7 December 2019

A magnetic trap for molecules turns them cold

In hot summers everyone has a hard time cooling down. This is especially true for certain simple molecules which scientists want to cool down close to absolute zero and the lowest temperature possible, approximately -273oC.

This goal is sought because near this extreme, the fundamental nature of matter is revealed, and the properties of molecules can be studied with unparalleled precision.

Now researchers at the Weizmann Institute of Science are getting close, with results just published in Nature describing an experiment which is the first attempt to catch cold molecules without using lasers and show conclusive evidence of ‘collisions’.

Professor Ed Narevicius of Weizmann’s Chemical and Biological Physics Department explained that to cool molecules, understanding heat is important, which is no more than the constant, random motion of atoms or molecules.

Long ago scientists managed to cool atoms down to fractions of degrees above absolute zero using ‘boxes’ made of laser beams coming from different directions. In effect, the lasers trap the atoms and significantly slow their natural motion. But this method, which has proved to be efficient for cooling atoms, cannot, for various reasons, be used on molecules.

Narevicius and his group decided to take a different approach to cooling molecules – that of evaporation.

Evaporation of rubbing alcohol or aftershave produces a cooling effect on the skin because the molecules of alcohol take some of the skin’s heat with them as they move off into the air. Hot soup cools down by letting the hottest water molecules evaporate. Similarly, a ‘soup’ of cold molecules can be cooled down further by continually releasing the hottest ones.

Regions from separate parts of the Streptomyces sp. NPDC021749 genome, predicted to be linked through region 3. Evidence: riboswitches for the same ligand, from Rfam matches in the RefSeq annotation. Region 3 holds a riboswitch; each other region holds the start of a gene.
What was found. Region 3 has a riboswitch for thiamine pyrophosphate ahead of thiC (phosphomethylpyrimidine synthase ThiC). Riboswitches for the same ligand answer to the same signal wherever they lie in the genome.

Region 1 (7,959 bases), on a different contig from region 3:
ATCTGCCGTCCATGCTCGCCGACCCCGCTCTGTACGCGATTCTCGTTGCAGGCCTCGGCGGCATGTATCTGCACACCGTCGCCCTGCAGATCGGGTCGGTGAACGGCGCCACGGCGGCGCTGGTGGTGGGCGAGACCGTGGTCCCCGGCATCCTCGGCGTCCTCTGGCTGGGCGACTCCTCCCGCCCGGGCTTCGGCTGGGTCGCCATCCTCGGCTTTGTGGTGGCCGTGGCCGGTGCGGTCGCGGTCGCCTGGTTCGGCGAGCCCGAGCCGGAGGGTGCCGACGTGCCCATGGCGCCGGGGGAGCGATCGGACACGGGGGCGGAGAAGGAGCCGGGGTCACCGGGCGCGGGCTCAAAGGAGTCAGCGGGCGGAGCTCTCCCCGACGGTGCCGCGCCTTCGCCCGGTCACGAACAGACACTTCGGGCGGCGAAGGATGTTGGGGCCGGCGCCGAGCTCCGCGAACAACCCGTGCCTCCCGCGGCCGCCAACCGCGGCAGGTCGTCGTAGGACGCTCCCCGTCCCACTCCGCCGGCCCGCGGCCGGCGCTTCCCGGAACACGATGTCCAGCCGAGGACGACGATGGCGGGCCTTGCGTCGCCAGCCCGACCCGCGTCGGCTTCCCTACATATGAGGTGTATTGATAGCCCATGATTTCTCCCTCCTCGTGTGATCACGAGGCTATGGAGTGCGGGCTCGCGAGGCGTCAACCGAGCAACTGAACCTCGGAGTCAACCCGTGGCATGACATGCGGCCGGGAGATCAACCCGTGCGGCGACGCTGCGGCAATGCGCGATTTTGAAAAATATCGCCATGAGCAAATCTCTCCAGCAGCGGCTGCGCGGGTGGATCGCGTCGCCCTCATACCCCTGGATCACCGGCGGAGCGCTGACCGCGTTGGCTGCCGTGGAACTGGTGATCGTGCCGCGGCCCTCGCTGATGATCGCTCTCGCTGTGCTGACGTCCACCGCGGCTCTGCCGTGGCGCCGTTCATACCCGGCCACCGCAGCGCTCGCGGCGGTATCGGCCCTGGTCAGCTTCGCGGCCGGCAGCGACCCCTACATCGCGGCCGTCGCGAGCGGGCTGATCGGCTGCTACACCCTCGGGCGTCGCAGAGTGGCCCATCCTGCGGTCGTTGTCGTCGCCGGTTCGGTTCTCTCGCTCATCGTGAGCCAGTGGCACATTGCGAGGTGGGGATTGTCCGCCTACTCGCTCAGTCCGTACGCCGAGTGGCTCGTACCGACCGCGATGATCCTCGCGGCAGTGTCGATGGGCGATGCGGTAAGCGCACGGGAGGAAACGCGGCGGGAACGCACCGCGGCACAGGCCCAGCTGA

But in order to cool a molecular soup, the group realised they would first need a specific ‘bowl’ to contain them – not a trivial task since no container of glass or stainless steel can be cooled to such extremely low temperatures.

The system they ended up building was technologically quite complex.

The scientists, including research students Yair Segev and Michael Karpov, postdoctoral fellow Dr Martin Pitzer, staff scientist Dr Nitzan Akerman and Julia Narevicius, first introduced oxygen gas into a vacuum chamber at room temperature.

Like all gases, it naturally expanded into the container allowing a widening beam of molecules spreading out into the empty space. When a gas expands, it cools; in the experimental conditions in the lab, the temperature of the gas was measured at around one Kelvin, which is one degree above absolute zero.

But the molecules were still moving. In fact, they were flying through the vacuum chamber at around 400 meters a second, making it extremely hard to catch them. To do so the team used strong magnetic fields: The oxygen molecules in this system behaved like small magnets, so could be manipulated with the magnetic fields.

To achieve these fields, the group used special superconducting wires that can carry high electrical currents for unlimited duration without heating up; similar wires can be found in MRI machines.

In the system they developed, the researchers could quickly trap a large number of molecules in a confined space – a situation that significantly increases the rate of collisions between the molecules. These collisions are needed to transfer heat between molecules, some heating up and evaporating out of the trap while others cool down. The group was able to identify many such collisions occurring between the molecules inside the magnetic trap.

Now, Narevicius and his group can use their system to further push molecules closer to absolute zero, into the realm where quantum mechanics is expected to change the very nature of their behaviour.

  • Professor Edvardas Narevicius' research is supported by the Helen and Martin Kimmel Award for Innovative Investigation.

  • (l-r) Yair Segev, Professor Ed Narevicius, Dr Martin Pitzer, Julia Narevicius and Michael Karpov

  • Building the beam line

  • Dr Nitzan Akerman

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